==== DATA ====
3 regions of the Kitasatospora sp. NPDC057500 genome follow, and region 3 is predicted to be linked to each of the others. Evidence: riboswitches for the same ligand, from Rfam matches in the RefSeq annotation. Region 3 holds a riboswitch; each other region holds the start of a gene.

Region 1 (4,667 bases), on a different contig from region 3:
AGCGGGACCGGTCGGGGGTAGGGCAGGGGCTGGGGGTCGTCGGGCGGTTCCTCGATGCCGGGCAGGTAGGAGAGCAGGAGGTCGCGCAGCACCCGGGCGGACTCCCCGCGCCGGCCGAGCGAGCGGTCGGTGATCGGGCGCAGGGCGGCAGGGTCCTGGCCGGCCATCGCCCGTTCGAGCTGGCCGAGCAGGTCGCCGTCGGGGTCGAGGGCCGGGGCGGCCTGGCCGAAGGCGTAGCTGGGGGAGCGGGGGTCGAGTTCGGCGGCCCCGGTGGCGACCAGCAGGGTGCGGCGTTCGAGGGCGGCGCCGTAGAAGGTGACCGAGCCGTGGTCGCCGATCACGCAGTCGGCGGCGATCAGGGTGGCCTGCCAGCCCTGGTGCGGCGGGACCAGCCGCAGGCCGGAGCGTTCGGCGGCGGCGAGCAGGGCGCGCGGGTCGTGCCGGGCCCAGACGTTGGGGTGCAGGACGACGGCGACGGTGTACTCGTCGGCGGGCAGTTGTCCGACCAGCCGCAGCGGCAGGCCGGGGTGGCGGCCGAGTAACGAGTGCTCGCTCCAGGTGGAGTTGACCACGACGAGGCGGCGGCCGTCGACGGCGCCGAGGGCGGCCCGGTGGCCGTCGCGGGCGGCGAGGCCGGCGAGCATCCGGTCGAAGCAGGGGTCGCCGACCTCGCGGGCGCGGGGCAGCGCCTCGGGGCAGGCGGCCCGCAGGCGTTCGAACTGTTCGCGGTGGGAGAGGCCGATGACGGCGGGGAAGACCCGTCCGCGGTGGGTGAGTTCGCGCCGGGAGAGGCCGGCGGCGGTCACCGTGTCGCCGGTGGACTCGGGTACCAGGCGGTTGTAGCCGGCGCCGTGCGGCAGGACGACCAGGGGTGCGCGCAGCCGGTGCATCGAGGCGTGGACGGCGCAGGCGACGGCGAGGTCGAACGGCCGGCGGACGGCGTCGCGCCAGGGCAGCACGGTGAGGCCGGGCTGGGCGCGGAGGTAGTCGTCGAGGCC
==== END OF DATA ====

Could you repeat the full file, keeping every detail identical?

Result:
3 regions of the Kitasatospora sp. NPDC057500 genome follow, and region 3 is predicted to be linked to each of the others. Evidence: riboswitches for the same ligand, from Rfam matches in the RefSeq annotation. Region 3 holds a riboswitch; each other region holds the start of a gene.

Region 1 (4,667 bases), on a different contig from region 3:
AGCGGGACCGGTCGGGGGTAGGGCAGGGGCTGGGGGTCGTCGGGCGGTTCCTCGATGCCGGGCAGGTAGGAGAGCAGGAGGTCGCGCAGCACCCGGGCGGACTCCCCGCGCCGGCCGAGCGAGCGGTCGGTGATCGGGCGCAGGGCGGCAGGGTCCTGGCCGGCCATCGCCCGTTCGAGCTGGCCGAGCAGGTCGCCGTCGGGGTCGAGGGCCGGGGCGGCCTGGCCGAAGGCGTAGCTGGGGGAGCGGGGGTCGAGTTCGGCGGCCCCGGTGGCGACCAGCAGGGTGCGGCGTTCGAGGGCGGCGCCGTAGAAGGTGACCGAGCCGTGGTCGCCGATCACGCAGTCGGCGGCGATCAGGGTGGCCTGCCAGCCCTGGTGCGGCGGGACCAGCCGCAGGCCGGAGCGTTCGGCGGCGGCGAGCAGGGCGCGCGGGTCGTGCCGGGCCCAGACGTTGGGGTGCAGGACGACGGCGACGGTGTACTCGTCGGCGGGCAGTTGTCCGACCAGCCGCAGCGGCAGGCCGGGGTGGCGGCCGAGTAACGAGTGCTCGCTCCAGGTGGAGTTGACCACGACGAGGCGGCGGCCGTCGACGGCGCCGAGGGCGGCCCGGTGGCCGTCGCGGGCGGCGAGGCCGGCGAGCATCCGGTCGAAGCAGGGGTCGCCGACCTCGCGGGCGCGGGGCAGCGCCTCGGGGCAGGCGGCCCGCAGGCGTTCGAACTGTTCGCGGTGGGAGAGGCCGATGACGGCGGGGAAGACCCGTCCGCGGTGGGTGAGTTCGCGCCGGGAGAGGCCGGCGGCGGTCACCGTGTCGCCGGTGGACTCGGGTACCAGGCGGTTGTAGCCGGCGCCGTGCGGCAGGACGACCAGGGGTGCGCGCAGCCGGTGCATCGAGGCGTGGACGGCGCAGGCGACGGCGAGGTCGAACGGCCGGCGGACGGCGTCGCGCCAGGGCAGCACGGTGAGGCCGGGCTGGGCGCGGAGGTAGTCGTCGAGGCC